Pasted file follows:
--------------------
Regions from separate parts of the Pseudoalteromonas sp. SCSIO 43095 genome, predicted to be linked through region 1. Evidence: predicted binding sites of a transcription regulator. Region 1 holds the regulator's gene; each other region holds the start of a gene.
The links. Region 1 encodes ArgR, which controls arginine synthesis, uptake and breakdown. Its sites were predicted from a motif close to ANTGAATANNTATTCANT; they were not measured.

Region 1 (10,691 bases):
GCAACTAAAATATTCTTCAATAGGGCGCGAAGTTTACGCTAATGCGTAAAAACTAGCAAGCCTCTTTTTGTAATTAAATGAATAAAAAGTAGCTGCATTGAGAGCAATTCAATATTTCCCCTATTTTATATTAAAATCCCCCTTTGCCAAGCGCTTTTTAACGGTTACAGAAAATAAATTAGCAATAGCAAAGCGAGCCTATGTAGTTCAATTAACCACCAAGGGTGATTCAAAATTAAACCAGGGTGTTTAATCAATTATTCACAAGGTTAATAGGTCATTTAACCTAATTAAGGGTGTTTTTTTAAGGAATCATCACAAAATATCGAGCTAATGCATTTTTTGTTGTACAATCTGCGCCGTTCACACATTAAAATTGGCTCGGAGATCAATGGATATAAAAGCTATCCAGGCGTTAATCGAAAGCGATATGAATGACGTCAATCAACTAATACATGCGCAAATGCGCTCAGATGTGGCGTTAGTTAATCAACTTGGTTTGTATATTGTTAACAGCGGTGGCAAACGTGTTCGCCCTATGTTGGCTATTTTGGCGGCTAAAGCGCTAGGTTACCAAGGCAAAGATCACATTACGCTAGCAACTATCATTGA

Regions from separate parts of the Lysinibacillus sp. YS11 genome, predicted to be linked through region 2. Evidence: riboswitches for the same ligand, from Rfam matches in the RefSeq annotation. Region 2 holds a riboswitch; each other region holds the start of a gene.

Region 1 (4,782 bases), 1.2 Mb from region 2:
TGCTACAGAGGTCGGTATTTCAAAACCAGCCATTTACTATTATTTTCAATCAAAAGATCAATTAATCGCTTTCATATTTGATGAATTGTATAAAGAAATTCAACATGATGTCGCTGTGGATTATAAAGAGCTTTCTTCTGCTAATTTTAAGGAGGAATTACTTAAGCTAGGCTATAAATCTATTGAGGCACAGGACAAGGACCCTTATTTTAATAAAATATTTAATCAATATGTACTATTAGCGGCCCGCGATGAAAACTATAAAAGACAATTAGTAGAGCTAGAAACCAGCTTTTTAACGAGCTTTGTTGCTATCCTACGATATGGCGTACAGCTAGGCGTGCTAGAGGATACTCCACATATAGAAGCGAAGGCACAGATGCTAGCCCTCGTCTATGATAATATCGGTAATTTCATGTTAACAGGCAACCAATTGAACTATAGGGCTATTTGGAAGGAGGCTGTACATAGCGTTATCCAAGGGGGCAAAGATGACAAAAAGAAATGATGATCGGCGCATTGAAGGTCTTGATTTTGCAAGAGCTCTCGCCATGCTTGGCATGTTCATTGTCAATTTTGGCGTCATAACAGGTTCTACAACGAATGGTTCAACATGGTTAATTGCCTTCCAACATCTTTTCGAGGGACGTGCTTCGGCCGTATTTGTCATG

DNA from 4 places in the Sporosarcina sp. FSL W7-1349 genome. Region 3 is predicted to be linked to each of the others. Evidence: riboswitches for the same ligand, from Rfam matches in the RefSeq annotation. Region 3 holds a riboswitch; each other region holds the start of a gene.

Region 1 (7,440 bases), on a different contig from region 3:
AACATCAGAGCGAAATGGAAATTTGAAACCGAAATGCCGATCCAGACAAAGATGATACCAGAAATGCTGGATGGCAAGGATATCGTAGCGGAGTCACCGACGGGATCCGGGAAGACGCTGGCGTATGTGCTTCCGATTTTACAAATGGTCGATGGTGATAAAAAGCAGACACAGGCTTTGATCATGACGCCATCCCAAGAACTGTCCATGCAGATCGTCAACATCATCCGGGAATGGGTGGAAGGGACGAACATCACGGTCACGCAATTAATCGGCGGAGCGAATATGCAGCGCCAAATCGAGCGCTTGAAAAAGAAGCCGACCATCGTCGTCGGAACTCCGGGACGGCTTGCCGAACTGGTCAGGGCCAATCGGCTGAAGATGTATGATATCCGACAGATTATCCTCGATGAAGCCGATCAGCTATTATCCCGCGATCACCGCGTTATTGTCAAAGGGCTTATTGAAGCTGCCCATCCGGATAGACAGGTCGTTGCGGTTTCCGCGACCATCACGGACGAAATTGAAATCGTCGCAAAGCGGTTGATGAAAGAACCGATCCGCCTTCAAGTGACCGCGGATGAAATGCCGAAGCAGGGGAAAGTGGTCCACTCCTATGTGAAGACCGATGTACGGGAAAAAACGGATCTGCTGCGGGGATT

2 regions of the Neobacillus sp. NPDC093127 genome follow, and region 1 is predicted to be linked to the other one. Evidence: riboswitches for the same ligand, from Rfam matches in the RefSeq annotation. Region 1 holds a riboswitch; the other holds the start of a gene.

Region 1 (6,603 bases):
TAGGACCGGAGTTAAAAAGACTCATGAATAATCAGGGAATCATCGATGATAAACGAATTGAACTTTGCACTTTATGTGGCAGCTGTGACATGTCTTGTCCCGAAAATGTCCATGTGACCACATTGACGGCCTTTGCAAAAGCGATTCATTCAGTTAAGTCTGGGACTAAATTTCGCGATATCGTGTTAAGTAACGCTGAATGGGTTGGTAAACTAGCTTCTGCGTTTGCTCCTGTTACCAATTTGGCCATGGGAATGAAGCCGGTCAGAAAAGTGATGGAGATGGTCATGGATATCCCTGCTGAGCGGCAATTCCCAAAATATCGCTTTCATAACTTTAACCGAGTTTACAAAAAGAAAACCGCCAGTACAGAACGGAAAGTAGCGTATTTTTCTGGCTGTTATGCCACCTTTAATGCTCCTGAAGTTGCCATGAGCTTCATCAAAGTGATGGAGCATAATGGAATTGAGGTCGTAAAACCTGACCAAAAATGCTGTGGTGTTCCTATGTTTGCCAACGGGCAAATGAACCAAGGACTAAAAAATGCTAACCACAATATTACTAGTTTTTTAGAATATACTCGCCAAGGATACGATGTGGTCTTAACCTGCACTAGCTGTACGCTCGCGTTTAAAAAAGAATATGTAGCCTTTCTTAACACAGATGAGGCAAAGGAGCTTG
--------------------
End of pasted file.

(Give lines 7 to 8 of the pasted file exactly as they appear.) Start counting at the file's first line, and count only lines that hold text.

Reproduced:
TGCTACAGAGGTCGGTATTTCAAAACCAGCCATTTACTATTATTTTCAATCAAAAGATCAATTAATCGCTTTCATATTTGATGAATTGTATAAAGAAATTCAACATGATGTCGCTGTGGATTATAAAGAGCTTTCTTCTGCTAATTTTAAGGAGGAATTACTTAAGCTAGGCTATAAATCTATTGAGGCACAGGACAAGGACCCTTATTTTAATAAAATATTTAATCAATATGTACTATTAGCGGCCCGCGATGAAAACTATAAAAGACAATTAGTAGAGCTAGAAACCAGCTTTTTAACGAGCTTTGTTGCTATCCTACGATATGGCGTACAGCTAGGCGTGCTAGAGGATACTCCACATATAGAAGCGAAGGCACAGATGCTAGCCCTCGTCTATGATAATATCGGTAATTTCATGTTAACAGGCAACCAATTGAACTATAGGGCTATTTGGAAGGAGGCTGTACATAGCGTTATCCAAGGGGGCAAAGATGACAAAAAGAAATGATGATCGGCGCATTGAAGGTCTTGATTTTGCAAGAGCTCTCGCCATGCTTGGCATGTTCATTGTCAATTTTGGCGTCATAACAGGTTCTACAACGAATGGTTCAACATGGTTAATTGCCTTCCAACATCTTTTCGAGGGACGTGCTTCGGCCGTATTTGTCATG

DNA from 4 places in the Sporosarcina sp. FSL W7-1349 genome. Region 3 is predicted to be linked to each of the others. Evidence: riboswitches for the same ligand, from Rfam matches in the RefSeq annotation. Region 3 holds a riboswitch; each other region holds the start of a gene.